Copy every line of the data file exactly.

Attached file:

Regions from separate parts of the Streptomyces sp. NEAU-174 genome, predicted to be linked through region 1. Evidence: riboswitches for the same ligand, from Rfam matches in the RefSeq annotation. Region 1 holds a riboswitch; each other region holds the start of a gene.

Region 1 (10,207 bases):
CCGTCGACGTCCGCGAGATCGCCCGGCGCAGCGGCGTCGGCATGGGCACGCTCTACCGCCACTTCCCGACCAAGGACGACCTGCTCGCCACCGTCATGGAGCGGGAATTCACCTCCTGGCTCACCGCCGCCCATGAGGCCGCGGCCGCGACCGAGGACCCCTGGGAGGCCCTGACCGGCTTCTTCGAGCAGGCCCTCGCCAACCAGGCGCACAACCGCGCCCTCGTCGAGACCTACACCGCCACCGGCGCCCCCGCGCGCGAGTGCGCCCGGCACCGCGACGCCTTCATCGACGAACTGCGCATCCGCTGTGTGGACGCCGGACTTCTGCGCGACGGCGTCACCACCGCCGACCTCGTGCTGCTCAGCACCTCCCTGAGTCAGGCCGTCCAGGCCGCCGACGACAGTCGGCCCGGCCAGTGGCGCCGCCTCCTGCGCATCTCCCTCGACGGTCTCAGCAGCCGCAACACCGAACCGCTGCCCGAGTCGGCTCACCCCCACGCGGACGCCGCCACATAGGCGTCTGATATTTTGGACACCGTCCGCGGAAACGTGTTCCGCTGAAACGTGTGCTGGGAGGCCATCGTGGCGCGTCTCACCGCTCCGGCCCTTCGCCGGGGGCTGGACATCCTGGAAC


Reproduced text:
Regions from separate parts of the Streptomyces sp. NEAU-174 genome, predicted to be linked through region 1. Evidence: riboswitches for the same ligand, from Rfam matches in the RefSeq annotation. Region 1 holds a riboswitch; each other region holds the start of a gene.

Region 1 (10,207 bases):
CCGTCGACGTCCGCGAGATCGCCCGGCGCAGCGGCGTCGGCATGGGCACGCTCTACCGCCACTTCCCGACCAAGGACGACCTGCTCGCCACCGTCATGGAGCGGGAATTCACCTCCTGGCTCACCGCCGCCCATGAGGCCGCGGCCGCGACCGAGGACCCCTGGGAGGCCCTGACCGGCTTCTTCGAGCAGGCCCTCGCCAACCAGGCGCACAACCGCGCCCTCGTCGAGACCTACACCGCCACCGGCGCCCCCGCGCGCGAGTGCGCCCGGCACCGCGACGCCTTCATCGACGAACTGCGCATCCGCTGTGTGGACGCCGGACTTCTGCGCGACGGCGTCACCACCGCCGACCTCGTGCTGCTCAGCACCTCCCTGAGTCAGGCCGTCCAGGCCGCCGACGACAGTCGGCCCGGCCAGTGGCGCCGCCTCCTGCGCATCTCCCTCGACGGTCTCAGCAGCCGCAACACCGAACCGCTGCCCGAGTCGGCTCACCCCCACGCGGACGCCGCCACATAGGCGTCTGATATTTTGGACACCGTCCGCGGAAACGTGTTCCGCTGAAACGTGTGCTGGGAGGCCATCGTGGCGCGTCTCACCGCTCCGGCCCTTCGCCGGGGGCTGGACATCCTGGAAC